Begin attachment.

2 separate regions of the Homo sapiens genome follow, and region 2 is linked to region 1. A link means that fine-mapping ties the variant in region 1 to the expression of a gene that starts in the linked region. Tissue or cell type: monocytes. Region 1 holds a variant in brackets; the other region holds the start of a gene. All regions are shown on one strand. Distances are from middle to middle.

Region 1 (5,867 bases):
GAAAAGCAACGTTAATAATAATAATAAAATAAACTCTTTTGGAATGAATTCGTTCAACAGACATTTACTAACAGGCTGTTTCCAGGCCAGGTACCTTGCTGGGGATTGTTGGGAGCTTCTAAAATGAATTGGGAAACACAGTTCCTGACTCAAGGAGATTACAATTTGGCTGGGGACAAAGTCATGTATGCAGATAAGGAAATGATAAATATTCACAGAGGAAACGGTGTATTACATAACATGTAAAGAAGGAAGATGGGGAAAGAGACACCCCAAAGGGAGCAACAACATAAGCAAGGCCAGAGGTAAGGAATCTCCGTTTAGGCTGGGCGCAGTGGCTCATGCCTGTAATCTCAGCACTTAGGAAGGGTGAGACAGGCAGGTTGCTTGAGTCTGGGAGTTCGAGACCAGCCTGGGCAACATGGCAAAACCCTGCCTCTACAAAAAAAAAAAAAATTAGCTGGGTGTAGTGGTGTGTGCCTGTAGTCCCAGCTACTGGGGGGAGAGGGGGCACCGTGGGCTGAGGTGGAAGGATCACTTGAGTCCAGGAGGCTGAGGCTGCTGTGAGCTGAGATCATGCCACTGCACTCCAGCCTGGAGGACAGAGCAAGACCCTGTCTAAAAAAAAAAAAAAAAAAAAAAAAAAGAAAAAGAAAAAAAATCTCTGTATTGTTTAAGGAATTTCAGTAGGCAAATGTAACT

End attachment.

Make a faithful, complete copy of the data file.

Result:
2 separate regions of the Homo sapiens genome follow, and region 2 is linked to region 1. A link means that fine-mapping ties the variant in region 1 to the expression of a gene that starts in the linked region. Tissue or cell type: monocytes. Region 1 holds a variant in brackets; the other region holds the start of a gene. All regions are shown on one strand. Distances are from middle to middle.

Region 1 (5,867 bases):
GAAAAGCAACGTTAATAATAATAATAAAATAAACTCTTTTGGAATGAATTCGTTCAACAGACATTTACTAACAGGCTGTTTCCAGGCCAGGTACCTTGCTGGGGATTGTTGGGAGCTTCTAAAATGAATTGGGAAACACAGTTCCTGACTCAAGGAGATTACAATTTGGCTGGGGACAAAGTCATGTATGCAGATAAGGAAATGATAAATATTCACAGAGGAAACGGTGTATTACATAACATGTAAAGAAGGAAGATGGGGAAAGAGACACCCCAAAGGGAGCAACAACATAAGCAAGGCCAGAGGTAAGGAATCTCCGTTTAGGCTGGGCGCAGTGGCTCATGCCTGTAATCTCAGCACTTAGGAAGGGTGAGACAGGCAGGTTGCTTGAGTCTGGGAGTTCGAGACCAGCCTGGGCAACATGGCAAAACCCTGCCTCTACAAAAAAAAAAAAAATTAGCTGGGTGTAGTGGTGTGTGCCTGTAGTCCCAGCTACTGGGGGGAGAGGGGGCACCGTGGGCTGAGGTGGAAGGATCACTTGAGTCCAGGAGGCTGAGGCTGCTGTGAGCTGAGATCATGCCACTGCACTCCAGCCTGGAGGACAGAGCAAGACCCTGTCTAAAAAAAAAAAAAAAAAAAAAAAAAAGAAAAAGAAAAAAAATCTCTGTATTGTTTAAGGAATTTCAGTAGGCAAATGTAACT